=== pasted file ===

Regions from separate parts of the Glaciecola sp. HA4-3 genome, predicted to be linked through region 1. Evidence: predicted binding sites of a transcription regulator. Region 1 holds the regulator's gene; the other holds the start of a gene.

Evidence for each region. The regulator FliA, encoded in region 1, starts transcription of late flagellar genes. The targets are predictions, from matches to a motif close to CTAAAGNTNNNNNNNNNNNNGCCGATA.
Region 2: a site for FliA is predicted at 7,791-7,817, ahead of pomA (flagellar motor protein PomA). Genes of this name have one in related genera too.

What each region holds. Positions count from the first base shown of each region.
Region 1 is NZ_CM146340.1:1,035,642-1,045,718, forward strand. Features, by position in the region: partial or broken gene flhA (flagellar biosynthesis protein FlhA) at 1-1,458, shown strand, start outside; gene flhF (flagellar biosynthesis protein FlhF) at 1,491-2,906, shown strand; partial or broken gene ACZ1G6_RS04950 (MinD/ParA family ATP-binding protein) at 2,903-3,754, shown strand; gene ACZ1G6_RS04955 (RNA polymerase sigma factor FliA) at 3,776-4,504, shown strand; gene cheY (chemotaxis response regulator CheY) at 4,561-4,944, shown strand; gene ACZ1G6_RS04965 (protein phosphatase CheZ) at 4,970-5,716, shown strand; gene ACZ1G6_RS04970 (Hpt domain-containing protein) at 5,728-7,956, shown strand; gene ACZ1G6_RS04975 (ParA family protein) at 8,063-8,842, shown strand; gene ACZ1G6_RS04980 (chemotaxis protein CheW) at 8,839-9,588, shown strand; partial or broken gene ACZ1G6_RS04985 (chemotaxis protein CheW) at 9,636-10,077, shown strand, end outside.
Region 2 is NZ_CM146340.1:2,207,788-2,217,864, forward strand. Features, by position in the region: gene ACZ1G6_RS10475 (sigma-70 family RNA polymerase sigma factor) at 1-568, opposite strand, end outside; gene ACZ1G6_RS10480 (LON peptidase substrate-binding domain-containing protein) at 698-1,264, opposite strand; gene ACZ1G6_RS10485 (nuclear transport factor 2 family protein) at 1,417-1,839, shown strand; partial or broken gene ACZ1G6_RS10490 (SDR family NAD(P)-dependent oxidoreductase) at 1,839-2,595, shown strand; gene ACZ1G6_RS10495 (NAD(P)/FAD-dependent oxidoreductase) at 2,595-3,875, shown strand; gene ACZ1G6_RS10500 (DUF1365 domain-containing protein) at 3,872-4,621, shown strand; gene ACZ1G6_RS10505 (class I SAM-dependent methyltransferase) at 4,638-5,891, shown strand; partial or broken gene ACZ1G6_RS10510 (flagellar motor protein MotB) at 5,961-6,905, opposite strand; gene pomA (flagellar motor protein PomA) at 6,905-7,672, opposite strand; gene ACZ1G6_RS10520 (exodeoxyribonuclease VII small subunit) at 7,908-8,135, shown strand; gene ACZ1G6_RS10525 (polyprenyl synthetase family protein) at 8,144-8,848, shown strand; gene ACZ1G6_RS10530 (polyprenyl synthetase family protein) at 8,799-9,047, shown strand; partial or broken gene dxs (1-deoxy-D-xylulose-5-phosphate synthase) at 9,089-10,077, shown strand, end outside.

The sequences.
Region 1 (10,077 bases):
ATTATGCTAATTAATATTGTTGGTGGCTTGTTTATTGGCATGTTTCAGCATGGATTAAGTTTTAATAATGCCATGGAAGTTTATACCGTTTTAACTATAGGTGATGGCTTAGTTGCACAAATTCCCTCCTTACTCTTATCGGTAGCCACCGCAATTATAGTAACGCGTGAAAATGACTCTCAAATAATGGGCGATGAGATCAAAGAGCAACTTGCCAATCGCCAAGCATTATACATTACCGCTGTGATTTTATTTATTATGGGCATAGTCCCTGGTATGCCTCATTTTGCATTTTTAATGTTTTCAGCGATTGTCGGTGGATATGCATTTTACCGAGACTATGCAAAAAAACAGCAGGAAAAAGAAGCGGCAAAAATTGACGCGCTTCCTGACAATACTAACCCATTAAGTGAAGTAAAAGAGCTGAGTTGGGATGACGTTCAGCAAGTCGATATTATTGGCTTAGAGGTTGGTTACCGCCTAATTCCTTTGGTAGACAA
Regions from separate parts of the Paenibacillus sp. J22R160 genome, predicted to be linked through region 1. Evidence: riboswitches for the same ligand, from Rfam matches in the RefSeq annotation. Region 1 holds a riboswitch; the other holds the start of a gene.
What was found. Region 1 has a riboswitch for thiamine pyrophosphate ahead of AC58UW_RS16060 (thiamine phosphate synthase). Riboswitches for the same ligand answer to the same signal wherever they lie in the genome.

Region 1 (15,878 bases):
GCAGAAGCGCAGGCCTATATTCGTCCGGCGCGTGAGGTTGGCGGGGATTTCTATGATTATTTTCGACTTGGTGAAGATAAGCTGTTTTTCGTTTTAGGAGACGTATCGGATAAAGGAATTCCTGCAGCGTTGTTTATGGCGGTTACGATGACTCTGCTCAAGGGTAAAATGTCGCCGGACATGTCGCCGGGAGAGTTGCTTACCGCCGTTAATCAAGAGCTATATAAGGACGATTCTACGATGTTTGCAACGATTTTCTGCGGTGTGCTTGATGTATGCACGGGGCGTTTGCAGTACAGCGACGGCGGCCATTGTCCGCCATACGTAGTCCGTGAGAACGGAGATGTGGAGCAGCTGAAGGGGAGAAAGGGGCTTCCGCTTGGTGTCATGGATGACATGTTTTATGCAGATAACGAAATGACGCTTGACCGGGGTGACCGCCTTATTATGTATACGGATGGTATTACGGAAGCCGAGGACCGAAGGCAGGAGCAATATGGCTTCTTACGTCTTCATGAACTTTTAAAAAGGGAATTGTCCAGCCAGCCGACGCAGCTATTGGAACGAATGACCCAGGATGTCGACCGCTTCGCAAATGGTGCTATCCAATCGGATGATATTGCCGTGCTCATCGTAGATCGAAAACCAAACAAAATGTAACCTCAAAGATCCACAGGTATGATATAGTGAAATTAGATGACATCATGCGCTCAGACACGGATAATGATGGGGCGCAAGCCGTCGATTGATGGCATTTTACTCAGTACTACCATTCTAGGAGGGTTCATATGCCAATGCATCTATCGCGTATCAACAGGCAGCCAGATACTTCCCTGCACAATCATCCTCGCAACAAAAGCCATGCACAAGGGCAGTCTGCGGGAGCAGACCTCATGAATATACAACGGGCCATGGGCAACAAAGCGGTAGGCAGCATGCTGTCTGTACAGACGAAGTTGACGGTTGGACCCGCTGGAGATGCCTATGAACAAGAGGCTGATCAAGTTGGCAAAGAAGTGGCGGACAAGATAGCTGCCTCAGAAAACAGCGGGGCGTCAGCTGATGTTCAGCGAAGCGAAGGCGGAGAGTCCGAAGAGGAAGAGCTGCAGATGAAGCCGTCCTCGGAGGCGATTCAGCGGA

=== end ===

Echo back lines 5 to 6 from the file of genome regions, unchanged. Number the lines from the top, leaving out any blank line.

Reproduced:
Region 1 is NZ_CM146340.1:1,035,642-1,045,718, forward strand. Features, by position in the region: partial or broken gene flhA (flagellar biosynthesis protein FlhA) at 1-1,458, shown strand, start outside; gene flhF (flagellar biosynthesis protein FlhF) at 1,491-2,906, shown strand; partial or broken gene ACZ1G6_RS04950 (MinD/ParA family ATP-binding protein) at 2,903-3,754, shown strand; gene ACZ1G6_RS04955 (RNA polymerase sigma factor FliA) at 3,776-4,504, shown strand; gene cheY (chemotaxis response regulator CheY) at 4,561-4,944, shown strand; gene ACZ1G6_RS04965 (protein phosphatase CheZ) at 4,970-5,716, shown strand; gene ACZ1G6_RS04970 (Hpt domain-containing protein) at 5,728-7,956, shown strand; gene ACZ1G6_RS04975 (ParA family protein) at 8,063-8,842, shown strand; gene ACZ1G6_RS04980 (chemotaxis protein CheW) at 8,839-9,588, shown strand; partial or broken gene ACZ1G6_RS04985 (chemotaxis protein CheW) at 9,636-10,077, shown strand, end outside.
Region 2 is NZ_CM146340.1:2,207,788-2,217,864, forward strand. Features, by position in the region: gene ACZ1G6_RS10475 (sigma-70 family RNA polymerase sigma factor) at 1-568, opposite strand, end outside; gene ACZ1G6_RS10480 (LON peptidase substrate-binding domain-containing protein) at 698-1,264, opposite strand; gene ACZ1G6_RS10485 (nuclear transport factor 2 family protein) at 1,417-1,839, shown strand; partial or broken gene ACZ1G6_RS10490 (SDR family NAD(P)-dependent oxidoreductase) at 1,839-2,595, shown strand; gene ACZ1G6_RS10495 (NAD(P)/FAD-dependent oxidoreductase) at 2,595-3,875, shown strand; gene ACZ1G6_RS10500 (DUF1365 domain-containing protein) at 3,872-4,621, shown strand; gene ACZ1G6_RS10505 (class I SAM-dependent methyltransferase) at 4,638-5,891, shown strand; partial or broken gene ACZ1G6_RS10510 (flagellar motor protein MotB) at 5,961-6,905, opposite strand; gene pomA (flagellar motor protein PomA) at 6,905-7,672, opposite strand; gene ACZ1G6_RS10520 (exodeoxyribonuclease VII small subunit) at 7,908-8,135, shown strand; gene ACZ1G6_RS10525 (polyprenyl synthetase family protein) at 8,144-8,848, shown strand; gene ACZ1G6_RS10530 (polyprenyl synthetase family protein) at 8,799-9,047, shown strand; partial or broken gene dxs (1-deoxy-D-xylulose-5-phosphate synthase) at 9,089-10,077, shown strand, end outside.